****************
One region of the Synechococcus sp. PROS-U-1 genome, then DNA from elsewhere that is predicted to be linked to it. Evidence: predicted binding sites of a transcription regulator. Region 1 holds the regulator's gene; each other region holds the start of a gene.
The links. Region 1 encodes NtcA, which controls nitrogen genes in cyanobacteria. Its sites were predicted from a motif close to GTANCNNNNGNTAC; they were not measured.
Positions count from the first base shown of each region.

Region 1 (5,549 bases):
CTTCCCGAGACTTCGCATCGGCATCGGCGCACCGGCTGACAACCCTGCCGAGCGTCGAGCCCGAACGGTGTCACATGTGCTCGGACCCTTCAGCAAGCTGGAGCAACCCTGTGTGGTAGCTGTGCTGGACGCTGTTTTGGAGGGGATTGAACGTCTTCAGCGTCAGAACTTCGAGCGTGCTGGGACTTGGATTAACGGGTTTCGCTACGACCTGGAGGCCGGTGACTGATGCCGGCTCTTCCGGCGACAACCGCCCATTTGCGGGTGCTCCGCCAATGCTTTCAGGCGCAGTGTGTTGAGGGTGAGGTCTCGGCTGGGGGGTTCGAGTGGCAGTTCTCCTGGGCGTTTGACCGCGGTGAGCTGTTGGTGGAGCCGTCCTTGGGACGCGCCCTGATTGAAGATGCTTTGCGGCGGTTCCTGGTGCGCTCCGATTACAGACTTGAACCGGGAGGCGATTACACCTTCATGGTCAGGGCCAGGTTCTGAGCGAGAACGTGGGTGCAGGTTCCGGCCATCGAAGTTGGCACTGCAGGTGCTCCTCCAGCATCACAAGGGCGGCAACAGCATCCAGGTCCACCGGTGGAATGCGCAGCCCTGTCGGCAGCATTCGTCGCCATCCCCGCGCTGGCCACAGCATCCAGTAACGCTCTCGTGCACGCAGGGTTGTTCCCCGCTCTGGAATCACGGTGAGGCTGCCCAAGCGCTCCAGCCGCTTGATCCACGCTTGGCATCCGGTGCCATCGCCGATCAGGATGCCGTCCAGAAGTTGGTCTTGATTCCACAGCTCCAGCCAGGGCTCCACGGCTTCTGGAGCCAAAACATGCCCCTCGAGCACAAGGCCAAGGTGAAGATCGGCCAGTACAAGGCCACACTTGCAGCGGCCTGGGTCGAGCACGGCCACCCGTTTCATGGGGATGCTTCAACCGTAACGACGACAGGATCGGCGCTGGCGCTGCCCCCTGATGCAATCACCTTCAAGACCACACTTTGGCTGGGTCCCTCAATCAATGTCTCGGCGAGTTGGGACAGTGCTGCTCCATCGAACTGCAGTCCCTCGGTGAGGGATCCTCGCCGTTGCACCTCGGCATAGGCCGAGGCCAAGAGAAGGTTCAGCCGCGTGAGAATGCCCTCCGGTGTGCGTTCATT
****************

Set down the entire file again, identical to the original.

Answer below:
One region of the Synechococcus sp. PROS-U-1 genome, then DNA from elsewhere that is predicted to be linked to it. Evidence: predicted binding sites of a transcription regulator. Region 1 holds the regulator's gene; each other region holds the start of a gene.
The links. Region 1 encodes NtcA, which controls nitrogen genes in cyanobacteria. Its sites were predicted from a motif close to GTANCNNNNGNTAC; they were not measured.
Positions count from the first base shown of each region.

Region 1 (5,549 bases):
CTTCCCGAGACTTCGCATCGGCATCGGCGCACCGGCTGACAACCCTGCCGAGCGTCGAGCCCGAACGGTGTCACATGTGCTCGGACCCTTCAGCAAGCTGGAGCAACCCTGTGTGGTAGCTGTGCTGGACGCTGTTTTGGAGGGGATTGAACGTCTTCAGCGTCAGAACTTCGAGCGTGCTGGGACTTGGATTAACGGGTTTCGCTACGACCTGGAGGCCGGTGACTGATGCCGGCTCTTCCGGCGACAACCGCCCATTTGCGGGTGCTCCGCCAATGCTTTCAGGCGCAGTGTGTTGAGGGTGAGGTCTCGGCTGGGGGGTTCGAGTGGCAGTTCTCCTGGGCGTTTGACCGCGGTGAGCTGTTGGTGGAGCCGTCCTTGGGACGCGCCCTGATTGAAGATGCTTTGCGGCGGTTCCTGGTGCGCTCCGATTACAGACTTGAACCGGGAGGCGATTACACCTTCATGGTCAGGGCCAGGTTCTGAGCGAGAACGTGGGTGCAGGTTCCGGCCATCGAAGTTGGCACTGCAGGTGCTCCTCCAGCATCACAAGGGCGGCAACAGCATCCAGGTCCACCGGTGGAATGCGCAGCCCTGTCGGCAGCATTCGTCGCCATCCCCGCGCTGGCCACAGCATCCAGTAACGCTCTCGTGCACGCAGGGTTGTTCCCCGCTCTGGAATCACGGTGAGGCTGCCCAAGCGCTCCAGCCGCTTGATCCACGCTTGGCATCCGGTGCCATCGCCGATCAGGATGCCGTCCAGAAGTTGGTCTTGATTCCACAGCTCCAGCCAGGGCTCCACGGCTTCTGGAGCCAAAACATGCCCCTCGAGCACAAGGCCAAGGTGAAGATCGGCCAGTACAAGGCCACACTTGCAGCGGCCTGGGTCGAGCACGGCCACCCGTTTCATGGGGATGCTTCAACCGTAACGACGACAGGATCGGCGCTGGCGCTGCCCCCTGATGCAATCACCTTCAAGACCACACTTTGGCTGGGTCCCTCAATCAATGTCTCGGCGAGTTGGGACAGTGCTGCTCCATCGAACTGCAGTCCCTCGGTGAGGGATCCTCGCCGTTGCACCTCGGCATAGGCCGAGGCCAAGAGAAGGTTCAGCCGCGTGAGAATGCCCTCCGGTGTGCGTTCATT